World Library  
Flag as Inappropriate
Email this Article

Charles L. Robinson

Article Id: WHEBN0016396497
Reproduction Date:

Title: Charles L. Robinson  
Author: World Heritage Encyclopedia
Language: English
Subject: Hardin Bigelow, Jonathan M. Davis, Political party strength in Kansas, Kansas State University, Kansas
Publisher: World Heritage Encyclopedia

Charles L. Robinson

Charles L. Robinson
1st Governor of Kansas
In office
February 9, 1861 – January 12, 1863
Lieutenant Joseph Pomeroy Root
Preceded by Samuel Medary
as Governor of Kansas Territory
Succeeded by Thomas Carney
Personal details
Born July 21, 1818
Hardwick, Massachusetts
Died August 17, 1894(1894-08-17) (aged 76)
Douglas County, Kansas
Political party Republican
Spouse(s) Sarah Adams; Sara Tappan Doolittle Lawrence
Profession doctor, newspaper editor, abolitionist
Religion Universalist (preference)

Charles Lawrence Robinson (July 21, 1818 – August 17, 1894) was the first Governor of Kansas. He was also the first governor of a US state to be impeached, although he was not convicted or removed from office. To date he is the only governor of Kansas to be impeached.



Robinson was educated at Hadley and Amherst academies, and at Amherst College. He studied medicine in Woodstock, Vermont, and later in Pittsfield, Massachusetts, where he earned his medical degree at the Berkshire Medical College in 1843. He practiced medicine in Belchertown, Springfield, and Fitchburg.[1][2]


In 1849, he traveled overland to California. He edited a daily paper in Sacramento called the Settler's and Miner's Tribune in 1850, took an active part in the riots of 1850 as an upholder of squatter sovereignty, was seriously wounded, and, while under indictment for conspiracy and murder, was elected to the California legislature. He was subsequently discharged by the court without trial.[2] He represented California's 12th State Assembly district from 1851 to 1852.

He married Sara Tappen Doolittle Lawrence in 1851, and they had two children.[1] She later published Kansas, its Exterior and Interior Life (Boston, 1856), in which she describes the scenes, actors, and events of the struggle between the friends and foes of slavery in Kansas. In 1852, Charles returned to Massachusetts, and conducted in Fitchburg a weekly paper called the News.[2]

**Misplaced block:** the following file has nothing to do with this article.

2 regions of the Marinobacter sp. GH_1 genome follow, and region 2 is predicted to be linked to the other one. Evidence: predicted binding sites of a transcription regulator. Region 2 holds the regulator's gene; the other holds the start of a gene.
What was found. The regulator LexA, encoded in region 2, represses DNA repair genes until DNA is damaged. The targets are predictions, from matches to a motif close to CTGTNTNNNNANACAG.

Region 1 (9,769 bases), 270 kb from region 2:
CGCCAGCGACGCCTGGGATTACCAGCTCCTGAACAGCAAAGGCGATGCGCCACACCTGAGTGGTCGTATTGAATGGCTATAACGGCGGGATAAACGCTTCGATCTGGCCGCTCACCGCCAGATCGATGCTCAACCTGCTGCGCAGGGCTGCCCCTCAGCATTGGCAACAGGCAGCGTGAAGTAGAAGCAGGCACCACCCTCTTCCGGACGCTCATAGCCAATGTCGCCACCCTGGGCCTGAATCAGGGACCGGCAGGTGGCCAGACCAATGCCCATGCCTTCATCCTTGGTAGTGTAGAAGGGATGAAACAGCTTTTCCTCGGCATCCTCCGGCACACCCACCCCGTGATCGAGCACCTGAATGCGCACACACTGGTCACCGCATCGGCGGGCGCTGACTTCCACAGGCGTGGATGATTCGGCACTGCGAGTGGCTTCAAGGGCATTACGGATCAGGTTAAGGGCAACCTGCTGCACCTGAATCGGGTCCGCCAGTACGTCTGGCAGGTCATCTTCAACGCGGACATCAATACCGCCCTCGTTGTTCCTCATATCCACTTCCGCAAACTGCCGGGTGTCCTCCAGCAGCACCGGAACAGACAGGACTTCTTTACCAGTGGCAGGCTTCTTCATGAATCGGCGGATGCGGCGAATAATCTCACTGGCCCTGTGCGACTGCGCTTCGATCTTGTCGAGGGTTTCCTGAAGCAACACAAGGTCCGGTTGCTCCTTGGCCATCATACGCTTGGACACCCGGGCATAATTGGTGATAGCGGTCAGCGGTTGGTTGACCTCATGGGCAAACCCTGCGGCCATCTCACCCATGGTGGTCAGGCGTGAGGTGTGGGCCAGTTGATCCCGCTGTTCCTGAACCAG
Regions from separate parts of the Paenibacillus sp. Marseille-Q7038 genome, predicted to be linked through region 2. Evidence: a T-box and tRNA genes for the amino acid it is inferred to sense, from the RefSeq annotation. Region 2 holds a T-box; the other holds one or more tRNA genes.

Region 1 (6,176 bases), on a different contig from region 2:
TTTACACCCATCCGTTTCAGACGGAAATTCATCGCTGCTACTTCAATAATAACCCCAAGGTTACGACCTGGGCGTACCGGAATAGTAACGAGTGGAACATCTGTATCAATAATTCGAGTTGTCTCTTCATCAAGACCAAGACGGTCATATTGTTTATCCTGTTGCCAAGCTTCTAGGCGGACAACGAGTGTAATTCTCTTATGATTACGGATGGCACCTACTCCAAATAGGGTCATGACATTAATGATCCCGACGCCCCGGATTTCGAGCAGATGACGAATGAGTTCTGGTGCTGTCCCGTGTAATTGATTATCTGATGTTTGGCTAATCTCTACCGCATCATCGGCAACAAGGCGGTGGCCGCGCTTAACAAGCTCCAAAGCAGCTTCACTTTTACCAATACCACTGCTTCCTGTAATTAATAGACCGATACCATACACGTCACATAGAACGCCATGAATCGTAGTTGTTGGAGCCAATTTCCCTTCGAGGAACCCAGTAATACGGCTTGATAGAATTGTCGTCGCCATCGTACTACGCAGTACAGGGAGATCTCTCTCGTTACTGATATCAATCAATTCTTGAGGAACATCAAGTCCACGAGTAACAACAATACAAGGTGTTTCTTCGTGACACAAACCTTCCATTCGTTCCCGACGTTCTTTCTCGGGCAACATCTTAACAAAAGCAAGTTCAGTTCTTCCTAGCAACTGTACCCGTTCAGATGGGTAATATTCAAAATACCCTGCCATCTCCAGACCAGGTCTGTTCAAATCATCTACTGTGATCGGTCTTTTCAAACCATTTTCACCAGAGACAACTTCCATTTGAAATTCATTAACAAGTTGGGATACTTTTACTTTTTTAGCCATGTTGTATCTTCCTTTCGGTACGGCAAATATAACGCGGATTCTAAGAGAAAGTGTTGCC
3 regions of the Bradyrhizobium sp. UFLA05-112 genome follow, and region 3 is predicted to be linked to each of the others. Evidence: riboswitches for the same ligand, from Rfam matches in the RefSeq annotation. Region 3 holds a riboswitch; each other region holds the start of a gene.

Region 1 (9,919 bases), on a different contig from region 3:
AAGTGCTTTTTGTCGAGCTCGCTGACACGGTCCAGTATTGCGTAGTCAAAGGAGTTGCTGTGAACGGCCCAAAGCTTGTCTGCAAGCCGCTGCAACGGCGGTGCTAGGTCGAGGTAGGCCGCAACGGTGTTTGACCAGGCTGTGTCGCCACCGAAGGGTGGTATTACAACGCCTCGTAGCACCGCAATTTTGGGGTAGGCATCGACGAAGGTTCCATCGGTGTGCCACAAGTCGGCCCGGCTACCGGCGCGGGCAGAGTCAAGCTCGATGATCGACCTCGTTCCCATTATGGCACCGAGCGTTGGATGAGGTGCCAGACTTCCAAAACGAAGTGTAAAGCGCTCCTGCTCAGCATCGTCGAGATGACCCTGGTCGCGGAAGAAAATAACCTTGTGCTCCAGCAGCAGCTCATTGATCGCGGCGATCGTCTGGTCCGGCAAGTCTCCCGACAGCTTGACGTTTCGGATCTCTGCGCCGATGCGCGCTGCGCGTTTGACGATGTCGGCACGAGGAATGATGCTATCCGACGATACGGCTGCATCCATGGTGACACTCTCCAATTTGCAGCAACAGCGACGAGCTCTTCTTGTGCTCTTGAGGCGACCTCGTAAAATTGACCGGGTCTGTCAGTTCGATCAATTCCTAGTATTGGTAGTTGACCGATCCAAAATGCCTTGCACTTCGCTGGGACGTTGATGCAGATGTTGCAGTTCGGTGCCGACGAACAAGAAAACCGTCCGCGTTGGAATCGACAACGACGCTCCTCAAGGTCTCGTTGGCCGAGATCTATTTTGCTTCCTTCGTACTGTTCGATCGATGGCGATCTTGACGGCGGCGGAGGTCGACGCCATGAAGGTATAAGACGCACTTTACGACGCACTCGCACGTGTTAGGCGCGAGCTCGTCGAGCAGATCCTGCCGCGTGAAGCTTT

In June 1854, Robinson went to Kansas as confidential agent of the New England Emigrant Aid Society, and settled in Lawrence.[2] During the Bleeding Kansas tragedy, Robinson angered many with his passionate support for the Free-Staters, who were promoting a fight against pro-slavery advocates. He was illegally elected Territorial Governor of Kansas under the Topeka Constitution in January 1856. From the spring of 1856 until September, Robinson and several other Free-State leaders, including the son of abolitionist John Brown, were held in custody in Camp Sackett. This United States military camp (named for Delos B. Sackett) was located about 3.5 miles (5.6 km) southwest of Lecompton, Kansas.

In 1861, Robinson took office as Governor of the newly admitted State of Kansas. His impeachment was due to a political rivalry with James H. Lane. He was found not guilty, but it hurt his political career.

Elected to the Kansas State Senate, Robinson served from 1873 to 1881.[3] He was Superintendent of the Haskell Institute from 1887 to 1889, and regent of the University of Kansas for twelve years.[1]

Robinson died on August 17, 1894, and is buried in Oak Hill Cemetery, Lawrence, Douglas County, Kansas.[3]


  1. ^ a b c
  2. ^ a b c d  One or more of the preceding sentences incorporates text from a publication now in the public domain
  3. ^ a b

External links

  • Kansas State Historical Society
  • Impeachment of State Officials
  • Charles L. Robinson at Find a Grave
  • National Governors Association
  • The Political Graveyard

Political offices
Preceded by
Office established
Governor of Kansas
Succeeded by
Thomas Carney
This article was sourced from Creative Commons Attribution-ShareAlike License; additional terms may apply. World Heritage Encyclopedia content is assembled from numerous content providers, Open Access Publishing, and in compliance with The Fair Access to Science and Technology Research Act (FASTR), Wikimedia Foundation, Inc., Public Library of Science, The Encyclopedia of Life, Open Book Publishers (OBP), PubMed, U.S. National Library of Medicine, National Center for Biotechnology Information, U.S. National Library of Medicine, National Institutes of Health (NIH), U.S. Department of Health & Human Services, and, which sources content from all federal, state, local, tribal, and territorial government publication portals (.gov, .mil, .edu). Funding for and content contributors is made possible from the U.S. Congress, E-Government Act of 2002.
Crowd sourced content that is contributed to World Heritage Encyclopedia is peer reviewed and edited by our editorial staff to ensure quality scholarly research articles.
By using this site, you agree to the Terms of Use and Privacy Policy. World Heritage Encyclopedia™ is a registered trademark of the World Public Library Association, a non-profit organization.

Copyright © World Library Foundation. All rights reserved. eBooks from World eBook Library are sponsored by the World Library Foundation,
a 501c(4) Member's Support Non-Profit Organization, and is NOT affiliated with any governmental agency or department.